Thoughts from a Lone Wolf

There are only two types of people in the world: those who love to be on their own and those who dread it.

I am all for doing things on my own (read: without people) as it is my time for renewal and refreshment. The introvert in me craves quiet time reading or thinking, values 30 minutes or even an hour to exist in my own little bubble, and doesn’t seem to mind the interruption by my furry companion.  The quiet restores my energy stores, as does actually getting eight hours of sleep (almost unheard of these days), and provides reserves for many social activities and being around people that also accompany my schedule.

One colleague of mine is convinced that my being alone must be a sign that something is wrong with me :P I beg to differ, and constantly try to convince them that in all actuality, I love having time to myself. Granted, I don’t really sit around on my couch doing nothing, but even going for a half day bike ride or a brisk run through the river path or carving my way up or down a mountain counts as my own time. “Alone” implies loneliness, exclusion, or desire for companionship which is why I prefer the term “lone wolf” which tends to imply a solo effort, pressing onwards towards adventures unaccompanied, or simply without others present. Don’t get me wrong, I love being around people. My friends and family are great, but there is always a time and a place for flying solo.

While one roams the internet for triathlon blogs, of which there are many, a common theme within triathletes seems to be the desire for being a lone wolf. Yeah sure, many of us enjoy biking in “packs,” swimming with others, and running with a training partner or two, but many triathletes still consider that their “alone time.” A huge majority lead busy lives with viable careers, families, social agendas, hobbies besides swim, bike, and run, and other human necessities such as eating and sleeping. Oh, the tragedy… it does seem that many find their triathlon training as their alone time, and utilize it to help them cope with the stresses of “normal life” and to give them energy, despite the counter-intuitive nature of that thought. I can totally relate! Busting my butt in training provides me energy and enthusiasm to plow forward through life.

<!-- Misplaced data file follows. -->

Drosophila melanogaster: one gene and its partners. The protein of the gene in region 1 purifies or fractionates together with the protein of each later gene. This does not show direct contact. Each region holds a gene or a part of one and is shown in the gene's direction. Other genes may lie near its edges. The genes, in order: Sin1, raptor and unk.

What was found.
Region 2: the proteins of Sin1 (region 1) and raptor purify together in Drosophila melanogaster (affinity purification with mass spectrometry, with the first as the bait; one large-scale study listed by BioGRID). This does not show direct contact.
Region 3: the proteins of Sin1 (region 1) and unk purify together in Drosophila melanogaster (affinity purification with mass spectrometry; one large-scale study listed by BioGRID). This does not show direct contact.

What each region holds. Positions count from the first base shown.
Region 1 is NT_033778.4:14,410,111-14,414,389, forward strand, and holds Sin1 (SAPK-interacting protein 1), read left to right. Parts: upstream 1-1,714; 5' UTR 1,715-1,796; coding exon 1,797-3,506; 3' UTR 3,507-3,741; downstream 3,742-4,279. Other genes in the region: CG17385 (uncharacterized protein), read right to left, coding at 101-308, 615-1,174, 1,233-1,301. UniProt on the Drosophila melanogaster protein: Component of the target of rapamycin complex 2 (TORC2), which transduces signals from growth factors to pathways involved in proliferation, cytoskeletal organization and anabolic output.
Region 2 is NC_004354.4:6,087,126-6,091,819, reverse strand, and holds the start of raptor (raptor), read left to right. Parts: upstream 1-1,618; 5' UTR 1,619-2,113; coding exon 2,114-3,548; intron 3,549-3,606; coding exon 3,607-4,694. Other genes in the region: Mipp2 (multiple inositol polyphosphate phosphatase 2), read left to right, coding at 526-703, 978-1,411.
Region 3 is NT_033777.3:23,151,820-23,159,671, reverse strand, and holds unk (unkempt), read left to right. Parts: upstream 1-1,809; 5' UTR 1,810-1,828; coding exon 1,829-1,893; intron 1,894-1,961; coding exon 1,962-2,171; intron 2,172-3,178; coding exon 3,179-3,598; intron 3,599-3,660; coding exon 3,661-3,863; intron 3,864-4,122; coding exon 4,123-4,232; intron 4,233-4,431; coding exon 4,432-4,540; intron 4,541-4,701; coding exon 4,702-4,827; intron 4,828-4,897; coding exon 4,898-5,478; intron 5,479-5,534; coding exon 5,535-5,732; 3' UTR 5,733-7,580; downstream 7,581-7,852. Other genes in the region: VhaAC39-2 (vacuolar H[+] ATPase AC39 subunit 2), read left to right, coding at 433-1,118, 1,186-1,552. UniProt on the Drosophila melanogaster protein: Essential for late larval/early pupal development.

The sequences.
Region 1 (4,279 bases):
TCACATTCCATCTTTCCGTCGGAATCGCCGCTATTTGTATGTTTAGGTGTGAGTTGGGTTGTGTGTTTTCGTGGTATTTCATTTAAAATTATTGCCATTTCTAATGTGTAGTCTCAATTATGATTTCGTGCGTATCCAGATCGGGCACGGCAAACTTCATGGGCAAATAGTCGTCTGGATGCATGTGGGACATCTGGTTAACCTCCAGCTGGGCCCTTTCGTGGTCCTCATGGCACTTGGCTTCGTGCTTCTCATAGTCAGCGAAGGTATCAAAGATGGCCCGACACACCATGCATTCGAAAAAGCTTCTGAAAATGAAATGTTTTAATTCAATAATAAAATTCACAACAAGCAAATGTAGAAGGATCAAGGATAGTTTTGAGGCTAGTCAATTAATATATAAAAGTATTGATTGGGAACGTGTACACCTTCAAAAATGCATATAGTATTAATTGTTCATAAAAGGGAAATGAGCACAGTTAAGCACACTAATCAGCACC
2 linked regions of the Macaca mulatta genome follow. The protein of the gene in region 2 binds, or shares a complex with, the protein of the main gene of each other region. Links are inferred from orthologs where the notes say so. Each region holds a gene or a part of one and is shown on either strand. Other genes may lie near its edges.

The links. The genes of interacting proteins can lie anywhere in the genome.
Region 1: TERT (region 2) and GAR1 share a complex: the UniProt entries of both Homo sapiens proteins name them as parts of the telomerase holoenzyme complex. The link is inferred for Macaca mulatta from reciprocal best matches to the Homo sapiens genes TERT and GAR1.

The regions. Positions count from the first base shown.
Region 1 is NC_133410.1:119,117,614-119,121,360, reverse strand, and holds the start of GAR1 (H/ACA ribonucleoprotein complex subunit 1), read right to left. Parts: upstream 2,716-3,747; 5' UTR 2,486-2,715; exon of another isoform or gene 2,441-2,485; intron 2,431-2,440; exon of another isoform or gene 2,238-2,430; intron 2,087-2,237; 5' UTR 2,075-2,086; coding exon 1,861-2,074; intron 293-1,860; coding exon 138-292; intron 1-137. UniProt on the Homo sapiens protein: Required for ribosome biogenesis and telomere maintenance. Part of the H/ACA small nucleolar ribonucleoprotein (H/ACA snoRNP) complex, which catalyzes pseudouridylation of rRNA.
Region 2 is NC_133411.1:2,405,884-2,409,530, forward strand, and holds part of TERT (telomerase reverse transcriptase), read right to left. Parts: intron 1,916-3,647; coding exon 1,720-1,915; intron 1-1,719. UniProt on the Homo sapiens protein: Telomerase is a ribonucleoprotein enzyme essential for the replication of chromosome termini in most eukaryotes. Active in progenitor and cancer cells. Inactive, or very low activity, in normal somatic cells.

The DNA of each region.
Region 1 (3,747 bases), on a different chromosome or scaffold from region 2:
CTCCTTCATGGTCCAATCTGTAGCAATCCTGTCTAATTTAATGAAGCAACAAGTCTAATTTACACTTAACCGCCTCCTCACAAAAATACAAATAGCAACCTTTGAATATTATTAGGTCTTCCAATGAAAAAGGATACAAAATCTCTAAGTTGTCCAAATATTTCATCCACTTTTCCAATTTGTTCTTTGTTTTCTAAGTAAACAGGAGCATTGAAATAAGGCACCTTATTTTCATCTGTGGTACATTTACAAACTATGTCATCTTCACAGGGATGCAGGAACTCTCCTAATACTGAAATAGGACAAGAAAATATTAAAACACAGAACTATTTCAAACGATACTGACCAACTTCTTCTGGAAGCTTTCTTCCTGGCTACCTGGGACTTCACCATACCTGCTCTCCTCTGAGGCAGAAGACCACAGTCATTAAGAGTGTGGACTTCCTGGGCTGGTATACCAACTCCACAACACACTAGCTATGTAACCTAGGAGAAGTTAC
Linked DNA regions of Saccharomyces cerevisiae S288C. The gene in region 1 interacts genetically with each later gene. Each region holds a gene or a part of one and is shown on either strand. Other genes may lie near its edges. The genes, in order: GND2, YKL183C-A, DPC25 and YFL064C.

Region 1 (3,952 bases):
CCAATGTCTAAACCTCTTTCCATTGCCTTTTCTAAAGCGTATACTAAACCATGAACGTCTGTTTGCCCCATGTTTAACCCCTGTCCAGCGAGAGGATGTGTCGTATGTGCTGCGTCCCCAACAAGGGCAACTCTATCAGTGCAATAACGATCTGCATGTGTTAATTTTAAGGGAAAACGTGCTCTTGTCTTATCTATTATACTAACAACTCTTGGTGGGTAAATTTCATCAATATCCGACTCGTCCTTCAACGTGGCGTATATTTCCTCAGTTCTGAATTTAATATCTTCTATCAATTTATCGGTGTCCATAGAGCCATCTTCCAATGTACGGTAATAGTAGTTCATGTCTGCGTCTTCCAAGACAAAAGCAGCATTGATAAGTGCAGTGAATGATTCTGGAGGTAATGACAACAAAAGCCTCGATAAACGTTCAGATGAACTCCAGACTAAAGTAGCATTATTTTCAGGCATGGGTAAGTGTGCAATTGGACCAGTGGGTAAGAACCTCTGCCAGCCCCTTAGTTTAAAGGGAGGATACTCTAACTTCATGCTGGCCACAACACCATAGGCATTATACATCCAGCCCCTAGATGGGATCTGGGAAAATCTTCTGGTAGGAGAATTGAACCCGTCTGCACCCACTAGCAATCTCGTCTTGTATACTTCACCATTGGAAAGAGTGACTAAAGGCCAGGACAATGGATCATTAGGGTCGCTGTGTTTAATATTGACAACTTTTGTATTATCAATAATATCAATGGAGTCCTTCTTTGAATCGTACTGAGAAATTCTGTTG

With the advent of smartphones, texting, and instant gratification shopping experiences such as Amazon, it’s no wonder that people can’t just sit and think to themselves, read without interruption, or even just ponder a response before flinging an ill-tempered, reactionary communication string off into the nether. People expect tomorrow to be today, and for soon to be now, and it shows in our society with people not saving properly, spending whenever they feel like it because they can, and getting cars, houses, etc. that are well beyond range of their budget. Responsible fiscal management: what’s that?

It’s much easier to budget and manage life when you don’t have other responsibilities weighing on you besides your dog, but it also provides some of the greatest tests. Sure, you can afford to make a big purchase because you have the money, but is it the smart thing to do? Managing a fiscal budget is tough; managing your time budget is even more taxing.

Time is almost always one’s most precious asset. Everything in life takes time. The great things in life take incredible amounts of time. Ask someone training for an IRONMAN how much time it takes them… tons is a gross understatement. As a lone wolf, I find it difficult to allocate my time properly to achieve a healthy balance, mostly because it is hard for me to admit when I truly do need the alone time that I hold so dear. It is much, much easier to overwhelm my weekly calendar with things than it is for me to carve out a large chunk of “Russell time.” My solace for this time of year when the skies are bleak and the wind cold is that triathlon season is around the corner, and with its craziness and long days and short nights still comes the alone time that I so look forward to. That, and who doesn’t enjoy a good race?!

I’ve said it before and I will keep on saying it: we get 24 hours a day for each of 7 days a week and that’s it. There is truly no way to snatch an extra hour magically from the air. Whoever can figure out such a tactic for acquiring additional time will easily become an overnight billionaire. Balance yourself by budgeting your time and you will find success knocking at your door.

Picture credit 1.Picture credit 2.



  1. Enjoy the alone time while you can! As life becomes more complicated; spouse, kids, promotions, etc sometimes you lose yourself along the way. But yes, I do think it’s important to be able to be with yourself. I’m glad to say that my kids (and husband) all seem comfortable and confident in that area… and fiscally responsible too!!

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